Scoliosis is an abnormal curvature of the spine that can affect children, teenagers, and adults. On an X-ray, the spine of an individual with scoliosis looks more like the letters “S” or “C” rather than a straight line. There is no consensus among scientists as to the cause of scoliosis, but there is definite agreement that it is more often diagnosed in females and that there seems to be a genetic component, meaning that you may be more likely to have scoliosis if others in your family are also affected.
Most cases of scoliosis are classified as “idiopathic scoliosis”–which simply means that the cause is unknown. Idiopathic scoliosis occurs primarily in adolescents. Adult scoliosis may represent the progression of a condition that began in childhood and was not treated or even diagnosed while the individual was still developing. The condition may have progressed without proper treatment during adolescence. In addition, adult scoliosis can be caused by degenerative changes in the spine, that is disk degeneration and arthritis that occurs with aging.
Childhood or Adolescent Scoliosis
Another type of scoliosis, referred to as neuromuscular scoliosis, affects children with cerebral palsy, spina bifida, and muscular dystrophy. Curvature of the spine in neuromuscular scoliosis is the result of abnormal muscular forces placed on the spine as a result of the underlying condition.
It is important to heed the warning signs of potential scoliosis development. If left untreated, scoliosis can progress and lead to deformity and back pain. When scoliosis is very severe, it can even have a negative effect on the heart and lungs.
Scoliosis, especially in children, can go largely unnoticed since it is rarely painful. Parents should be observant of the following warning signs of scoliosis. These signs usually start to appear at around the age of 10 years old:
- A distinct leaning to one side.
- A prominence or “hump” in the upper or lower back when the child leans over.
- Shoulders that do not appear level when the child is standing straight up.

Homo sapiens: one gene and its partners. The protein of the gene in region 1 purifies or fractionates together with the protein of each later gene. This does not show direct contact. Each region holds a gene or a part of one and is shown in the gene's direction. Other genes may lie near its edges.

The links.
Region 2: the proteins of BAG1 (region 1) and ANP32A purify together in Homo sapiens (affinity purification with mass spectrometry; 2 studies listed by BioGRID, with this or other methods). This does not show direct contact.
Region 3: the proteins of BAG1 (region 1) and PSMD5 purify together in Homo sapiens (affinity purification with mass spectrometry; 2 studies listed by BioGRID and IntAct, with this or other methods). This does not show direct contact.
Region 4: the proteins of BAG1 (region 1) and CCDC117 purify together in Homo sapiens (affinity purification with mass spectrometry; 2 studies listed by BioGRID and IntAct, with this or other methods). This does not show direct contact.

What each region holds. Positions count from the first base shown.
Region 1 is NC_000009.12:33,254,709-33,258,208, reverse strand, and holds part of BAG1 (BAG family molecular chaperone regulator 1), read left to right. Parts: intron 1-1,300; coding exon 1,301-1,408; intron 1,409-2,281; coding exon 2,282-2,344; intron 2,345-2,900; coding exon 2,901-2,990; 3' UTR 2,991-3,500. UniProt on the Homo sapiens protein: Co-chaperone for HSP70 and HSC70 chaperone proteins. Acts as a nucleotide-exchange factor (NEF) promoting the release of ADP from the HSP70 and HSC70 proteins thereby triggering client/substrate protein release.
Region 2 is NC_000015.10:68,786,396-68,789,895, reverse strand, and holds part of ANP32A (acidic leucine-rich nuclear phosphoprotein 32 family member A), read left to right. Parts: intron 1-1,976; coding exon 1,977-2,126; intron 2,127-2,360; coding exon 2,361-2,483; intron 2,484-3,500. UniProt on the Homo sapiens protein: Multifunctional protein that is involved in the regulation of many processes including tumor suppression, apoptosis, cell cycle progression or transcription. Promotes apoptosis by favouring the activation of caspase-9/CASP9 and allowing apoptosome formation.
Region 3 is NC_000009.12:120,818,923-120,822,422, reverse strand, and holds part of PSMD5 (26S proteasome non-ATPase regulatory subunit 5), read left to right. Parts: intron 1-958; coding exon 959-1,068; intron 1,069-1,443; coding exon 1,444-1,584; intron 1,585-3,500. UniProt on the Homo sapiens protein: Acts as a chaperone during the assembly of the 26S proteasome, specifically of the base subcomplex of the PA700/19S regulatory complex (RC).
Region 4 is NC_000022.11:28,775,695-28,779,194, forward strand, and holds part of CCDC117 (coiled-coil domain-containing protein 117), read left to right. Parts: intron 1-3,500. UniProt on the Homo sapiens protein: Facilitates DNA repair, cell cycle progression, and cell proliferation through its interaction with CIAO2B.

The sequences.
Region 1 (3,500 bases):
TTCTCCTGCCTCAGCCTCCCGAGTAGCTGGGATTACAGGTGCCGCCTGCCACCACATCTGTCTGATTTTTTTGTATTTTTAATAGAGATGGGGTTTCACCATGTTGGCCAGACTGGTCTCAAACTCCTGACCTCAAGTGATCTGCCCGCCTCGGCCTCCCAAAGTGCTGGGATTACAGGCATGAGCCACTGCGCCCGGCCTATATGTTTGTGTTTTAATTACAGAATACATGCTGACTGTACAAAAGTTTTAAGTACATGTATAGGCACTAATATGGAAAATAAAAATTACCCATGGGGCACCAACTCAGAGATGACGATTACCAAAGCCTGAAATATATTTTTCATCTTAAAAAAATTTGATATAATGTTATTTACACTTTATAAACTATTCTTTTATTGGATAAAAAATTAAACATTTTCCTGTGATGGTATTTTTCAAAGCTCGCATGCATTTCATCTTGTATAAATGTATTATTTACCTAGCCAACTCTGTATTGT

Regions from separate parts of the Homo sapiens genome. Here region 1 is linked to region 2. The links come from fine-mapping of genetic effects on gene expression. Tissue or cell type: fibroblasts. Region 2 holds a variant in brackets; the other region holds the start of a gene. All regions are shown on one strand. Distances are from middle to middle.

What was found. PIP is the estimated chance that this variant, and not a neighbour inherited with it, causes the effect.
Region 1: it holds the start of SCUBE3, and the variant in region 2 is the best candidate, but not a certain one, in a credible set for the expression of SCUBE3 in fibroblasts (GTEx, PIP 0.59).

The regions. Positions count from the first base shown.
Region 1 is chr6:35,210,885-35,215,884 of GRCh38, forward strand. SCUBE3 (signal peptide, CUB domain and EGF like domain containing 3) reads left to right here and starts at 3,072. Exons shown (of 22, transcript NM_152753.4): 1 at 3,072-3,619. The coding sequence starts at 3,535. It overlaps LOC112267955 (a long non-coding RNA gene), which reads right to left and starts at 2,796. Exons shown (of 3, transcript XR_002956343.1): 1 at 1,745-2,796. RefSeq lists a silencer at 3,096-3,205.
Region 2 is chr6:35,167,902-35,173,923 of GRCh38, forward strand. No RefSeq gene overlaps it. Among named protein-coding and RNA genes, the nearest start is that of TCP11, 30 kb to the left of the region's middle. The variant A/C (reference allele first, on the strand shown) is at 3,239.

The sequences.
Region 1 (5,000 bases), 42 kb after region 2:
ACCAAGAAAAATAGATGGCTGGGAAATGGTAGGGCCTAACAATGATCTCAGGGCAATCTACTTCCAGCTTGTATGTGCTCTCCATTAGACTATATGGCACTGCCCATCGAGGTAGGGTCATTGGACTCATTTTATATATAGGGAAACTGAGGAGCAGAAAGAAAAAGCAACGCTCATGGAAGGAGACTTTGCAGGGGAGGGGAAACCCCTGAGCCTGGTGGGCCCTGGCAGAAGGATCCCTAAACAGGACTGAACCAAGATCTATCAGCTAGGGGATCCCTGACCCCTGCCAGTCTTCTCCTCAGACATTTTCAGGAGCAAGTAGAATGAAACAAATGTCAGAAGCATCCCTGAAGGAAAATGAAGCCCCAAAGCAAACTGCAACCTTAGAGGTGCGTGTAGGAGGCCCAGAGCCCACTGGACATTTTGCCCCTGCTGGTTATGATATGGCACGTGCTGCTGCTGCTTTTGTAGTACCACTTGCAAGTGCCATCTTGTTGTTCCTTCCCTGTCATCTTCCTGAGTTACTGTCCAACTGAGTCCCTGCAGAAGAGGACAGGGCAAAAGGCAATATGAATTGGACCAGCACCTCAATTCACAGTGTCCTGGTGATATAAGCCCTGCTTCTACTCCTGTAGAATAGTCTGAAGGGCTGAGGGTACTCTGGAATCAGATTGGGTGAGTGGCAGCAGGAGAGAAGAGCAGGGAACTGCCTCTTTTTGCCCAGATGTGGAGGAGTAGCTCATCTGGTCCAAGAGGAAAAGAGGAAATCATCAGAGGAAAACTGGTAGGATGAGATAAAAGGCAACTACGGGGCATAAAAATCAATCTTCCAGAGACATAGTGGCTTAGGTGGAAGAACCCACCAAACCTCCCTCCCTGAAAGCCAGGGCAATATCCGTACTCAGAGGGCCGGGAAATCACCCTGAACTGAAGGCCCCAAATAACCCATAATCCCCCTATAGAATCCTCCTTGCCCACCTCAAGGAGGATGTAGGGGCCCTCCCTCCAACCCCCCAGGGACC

- Protruding, asymmetric shoulder blades.
- Noticeably uneven waist line.
- An elevated hip on one side.
Importantly, scoliosis is not a disease, but rather a descriptive term. Most cases do not get worse and children should simply undergo periodic checkups to monitor their condition.
Because a large majority of cases will never develop to the point where surgery is required, nonoperative treatment options, such as bracing or periodic observation, will generally be recommended as the primary method of controlling curve progression.
However, if the scoliotic curve is severe when first observed, or if prescribed orthopaedic bracing fails to control the further development of the curve, then surgery may be necessary. In these cases, surgery has been determined to be safe and highly effective treatment for scoliosis.
The operation for scoliosis is a spinal fusion. This is essentially a “welding” process. The basic idea is to realign and fuse together the curved vertebrae so that they heal into a single, solid bone.
With the tools and technology available today, scoliosis surgeons are able to improve curves significantly.
In a spinal fusion, the curved vertebrae are fused together so that they heal into a single, solid bone. This will stop growth completely in the abnormal segment of the spine and prevent the curve from getting worse.
All spinal fusions use some type of bone material, called a bone graft, to help promote the fusion. Generally, small pieces of bone are placed into the spaces between the vertebrae to be fused. The bone grows together – similar to when a broken bone heals.
Metal rods are typically used to hold the spine in place until fusion happens. The rods are attached to the spine by screws, hooks, and/or wires.
Exactly how much of the spine is fused depends upon your curve(s).